Some 100 Armenian opposition activists detained after rally

Some 100 Armenian opposition activists detained after rally

Azg, Yerevan
10 Apr 04

Large numbers of people packed Freedom Square in downtown Yerevan
yesterday. According to independent sources, from 10,000 to 15,000
people were there. [Passage omitted: repeated details of the rally]
The event, though, was quite an interesting show for those who like to
watch, as well as for journalists who looked for an extra chance to
snatch an interesting story. The policemen seemed quite nice to
journalists after the 5 April rally when the journalists were
physically harassed by unknown men believed by many to be anonymous
law enforcers, hence the cameras and recorders were flashing

Anyway, while for some the rally was a matter of life and death, the
contrast amid the people in the first lines of the crowd and those in
the last seemed incomparable. An elderly woman uttered in a heartfelt
squeaky voice “Kocharyan, go away!”. This was supported by teenage
shouting. They were waving flags and anti-government posters in front
of cameras. These sounds were funnily accompanied with laughter of
groups of well-fed young men standing just several lines behind the
elderly woman.

Although the authorities have “installed” their men in the crowd, it
was not only them who were indifferent towards what’s going on. As the
last line of the crowd were thinning at the end of the square towards
the green territory where the open cafes are situated, one would have
difficulty to say who is who there.

Next to several Europeans gazing quite keenly at the crowd with their
digital cameras working non-stop, there was a long haired Armenian
from abroad with a bottle of cola in his hands. A little further three
beautiful ladies were pushing their way through the crowd, in an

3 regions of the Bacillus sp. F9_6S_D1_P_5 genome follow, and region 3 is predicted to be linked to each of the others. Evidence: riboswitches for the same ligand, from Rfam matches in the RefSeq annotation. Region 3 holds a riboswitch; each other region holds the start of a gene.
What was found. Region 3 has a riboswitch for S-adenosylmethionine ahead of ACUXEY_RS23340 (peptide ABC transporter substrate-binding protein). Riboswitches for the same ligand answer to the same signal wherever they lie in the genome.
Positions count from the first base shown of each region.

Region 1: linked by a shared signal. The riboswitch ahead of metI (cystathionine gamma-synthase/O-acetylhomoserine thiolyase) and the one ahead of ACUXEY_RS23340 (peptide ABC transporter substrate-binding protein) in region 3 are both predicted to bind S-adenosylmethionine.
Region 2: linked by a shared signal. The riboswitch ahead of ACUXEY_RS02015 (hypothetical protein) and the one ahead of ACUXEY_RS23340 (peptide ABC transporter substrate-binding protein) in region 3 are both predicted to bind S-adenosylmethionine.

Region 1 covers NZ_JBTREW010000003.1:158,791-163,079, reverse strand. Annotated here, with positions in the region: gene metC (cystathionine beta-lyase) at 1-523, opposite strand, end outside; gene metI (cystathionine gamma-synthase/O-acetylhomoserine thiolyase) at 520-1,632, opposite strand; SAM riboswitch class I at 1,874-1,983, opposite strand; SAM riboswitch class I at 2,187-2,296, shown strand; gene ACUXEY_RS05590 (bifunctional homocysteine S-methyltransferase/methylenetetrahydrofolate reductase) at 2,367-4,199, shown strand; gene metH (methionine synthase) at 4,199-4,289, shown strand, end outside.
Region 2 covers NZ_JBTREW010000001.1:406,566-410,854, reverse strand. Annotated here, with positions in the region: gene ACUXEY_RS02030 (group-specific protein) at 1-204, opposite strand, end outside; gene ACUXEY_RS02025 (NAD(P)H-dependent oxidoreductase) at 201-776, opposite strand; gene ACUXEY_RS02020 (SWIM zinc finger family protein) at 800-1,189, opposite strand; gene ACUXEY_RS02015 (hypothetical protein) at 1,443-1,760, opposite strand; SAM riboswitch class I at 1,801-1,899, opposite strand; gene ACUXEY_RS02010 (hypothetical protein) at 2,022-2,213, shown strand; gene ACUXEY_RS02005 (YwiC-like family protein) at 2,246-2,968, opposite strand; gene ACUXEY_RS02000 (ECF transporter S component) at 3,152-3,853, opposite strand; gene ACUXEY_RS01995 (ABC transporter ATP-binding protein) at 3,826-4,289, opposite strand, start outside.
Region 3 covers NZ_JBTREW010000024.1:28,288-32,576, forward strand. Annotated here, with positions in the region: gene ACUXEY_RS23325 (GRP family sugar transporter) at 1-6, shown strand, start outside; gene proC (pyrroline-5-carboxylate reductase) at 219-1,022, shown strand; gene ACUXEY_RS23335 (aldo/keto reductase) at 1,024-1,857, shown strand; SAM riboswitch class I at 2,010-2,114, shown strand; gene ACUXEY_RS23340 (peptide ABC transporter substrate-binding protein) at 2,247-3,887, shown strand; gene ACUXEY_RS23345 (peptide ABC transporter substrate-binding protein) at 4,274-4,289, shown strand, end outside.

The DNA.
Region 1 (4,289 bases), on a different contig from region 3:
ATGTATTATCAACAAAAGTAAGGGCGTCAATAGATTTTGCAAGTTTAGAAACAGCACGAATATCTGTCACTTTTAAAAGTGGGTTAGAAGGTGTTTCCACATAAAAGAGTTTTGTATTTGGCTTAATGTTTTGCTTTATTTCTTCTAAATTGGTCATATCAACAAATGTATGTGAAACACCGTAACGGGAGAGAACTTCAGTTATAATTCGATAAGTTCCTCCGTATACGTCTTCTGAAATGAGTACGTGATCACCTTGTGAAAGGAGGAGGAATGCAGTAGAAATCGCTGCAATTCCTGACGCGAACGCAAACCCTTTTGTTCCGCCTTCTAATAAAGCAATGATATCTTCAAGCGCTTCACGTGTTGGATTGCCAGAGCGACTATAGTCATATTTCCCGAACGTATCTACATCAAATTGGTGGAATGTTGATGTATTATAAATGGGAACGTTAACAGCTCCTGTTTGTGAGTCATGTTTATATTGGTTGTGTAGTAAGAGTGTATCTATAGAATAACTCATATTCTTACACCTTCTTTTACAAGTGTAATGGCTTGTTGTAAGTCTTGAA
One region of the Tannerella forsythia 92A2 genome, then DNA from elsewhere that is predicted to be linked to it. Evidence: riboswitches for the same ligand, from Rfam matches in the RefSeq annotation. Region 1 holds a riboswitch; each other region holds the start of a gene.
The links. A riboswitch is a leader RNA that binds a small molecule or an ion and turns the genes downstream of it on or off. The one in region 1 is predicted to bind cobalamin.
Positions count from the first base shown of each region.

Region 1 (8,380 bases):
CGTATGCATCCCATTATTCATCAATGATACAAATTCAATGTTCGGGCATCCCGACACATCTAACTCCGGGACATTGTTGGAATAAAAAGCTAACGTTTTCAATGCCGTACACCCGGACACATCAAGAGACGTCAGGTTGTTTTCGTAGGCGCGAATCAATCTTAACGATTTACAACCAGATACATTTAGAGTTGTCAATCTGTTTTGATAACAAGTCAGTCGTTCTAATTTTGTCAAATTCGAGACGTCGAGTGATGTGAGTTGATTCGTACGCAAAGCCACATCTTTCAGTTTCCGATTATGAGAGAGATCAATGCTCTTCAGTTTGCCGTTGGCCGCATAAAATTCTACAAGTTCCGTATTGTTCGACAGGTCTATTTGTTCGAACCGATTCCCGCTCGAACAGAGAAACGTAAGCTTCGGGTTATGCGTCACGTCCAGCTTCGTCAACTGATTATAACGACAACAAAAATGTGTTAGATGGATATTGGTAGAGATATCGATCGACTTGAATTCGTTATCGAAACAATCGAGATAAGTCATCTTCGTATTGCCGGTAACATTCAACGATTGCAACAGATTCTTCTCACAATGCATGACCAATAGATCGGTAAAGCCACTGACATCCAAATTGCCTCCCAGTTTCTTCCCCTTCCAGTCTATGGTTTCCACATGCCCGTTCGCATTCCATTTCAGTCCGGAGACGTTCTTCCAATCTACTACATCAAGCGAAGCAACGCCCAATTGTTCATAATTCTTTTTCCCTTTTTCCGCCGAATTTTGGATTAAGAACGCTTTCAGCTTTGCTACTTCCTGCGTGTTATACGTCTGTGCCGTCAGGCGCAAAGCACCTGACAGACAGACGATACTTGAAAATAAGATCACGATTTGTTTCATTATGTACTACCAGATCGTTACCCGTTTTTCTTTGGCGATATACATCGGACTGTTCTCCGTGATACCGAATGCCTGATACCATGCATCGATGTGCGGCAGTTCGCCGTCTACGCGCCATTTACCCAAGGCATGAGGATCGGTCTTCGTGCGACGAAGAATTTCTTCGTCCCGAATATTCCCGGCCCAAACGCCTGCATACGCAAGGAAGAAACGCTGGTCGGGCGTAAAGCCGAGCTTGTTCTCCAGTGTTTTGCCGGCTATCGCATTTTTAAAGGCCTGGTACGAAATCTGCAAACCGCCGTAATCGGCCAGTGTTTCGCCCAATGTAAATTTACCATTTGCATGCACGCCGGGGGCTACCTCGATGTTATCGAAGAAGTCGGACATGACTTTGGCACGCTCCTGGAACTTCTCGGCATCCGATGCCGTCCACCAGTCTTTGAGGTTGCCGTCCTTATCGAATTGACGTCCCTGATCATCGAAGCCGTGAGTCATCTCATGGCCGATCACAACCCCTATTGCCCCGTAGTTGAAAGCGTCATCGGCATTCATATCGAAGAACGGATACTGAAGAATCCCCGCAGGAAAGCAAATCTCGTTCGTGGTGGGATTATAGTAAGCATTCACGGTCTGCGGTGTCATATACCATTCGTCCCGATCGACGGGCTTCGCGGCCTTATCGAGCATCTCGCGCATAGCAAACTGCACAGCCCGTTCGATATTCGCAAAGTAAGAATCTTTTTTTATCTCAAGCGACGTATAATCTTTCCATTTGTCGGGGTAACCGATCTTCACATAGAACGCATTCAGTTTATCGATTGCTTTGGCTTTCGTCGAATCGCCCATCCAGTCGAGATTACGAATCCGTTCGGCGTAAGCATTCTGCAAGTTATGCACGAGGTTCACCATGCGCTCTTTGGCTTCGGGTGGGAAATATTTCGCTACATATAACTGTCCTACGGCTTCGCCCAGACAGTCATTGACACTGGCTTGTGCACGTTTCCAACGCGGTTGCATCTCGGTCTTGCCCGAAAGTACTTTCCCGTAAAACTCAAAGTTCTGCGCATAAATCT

obvious attempt to attract the attention of young men. At a cafe next
to the square one would have a great difficulty finding a vacant table
to sit at. All the cafe tables were occupied, mostly by plump men who
helped themselves to beer and salty peanuts, watching the
demonstration and discussing politics from a comfortable angle.

Though the law-enforcers seemed to be tolerant of journalists, the
harshness was yet to be displayed. The lower-rank policemen in
civilian clothes were tracing down the most active members of the
opposition on orders from their bosses standing further away on
sidewalks going round the Opera and Ballet Theatre’s green
area. Having received a wink, three sporty men twisted the hands of
one activist and rushed him out of the crowd and forced him into a
Soviet Gaz 2106 vehicle which immediately drove off at high
speed. This, though, was the debut of the mass arrests.

By 2300 an estimated 100 activists were detained. However, there were
people who came here with the sole purpose to help oust the current
authorities from their posts. Among the protesters were people from
all over Armenia [Passage omitted: names of areas from which
protesters came and that rallies to continue until the president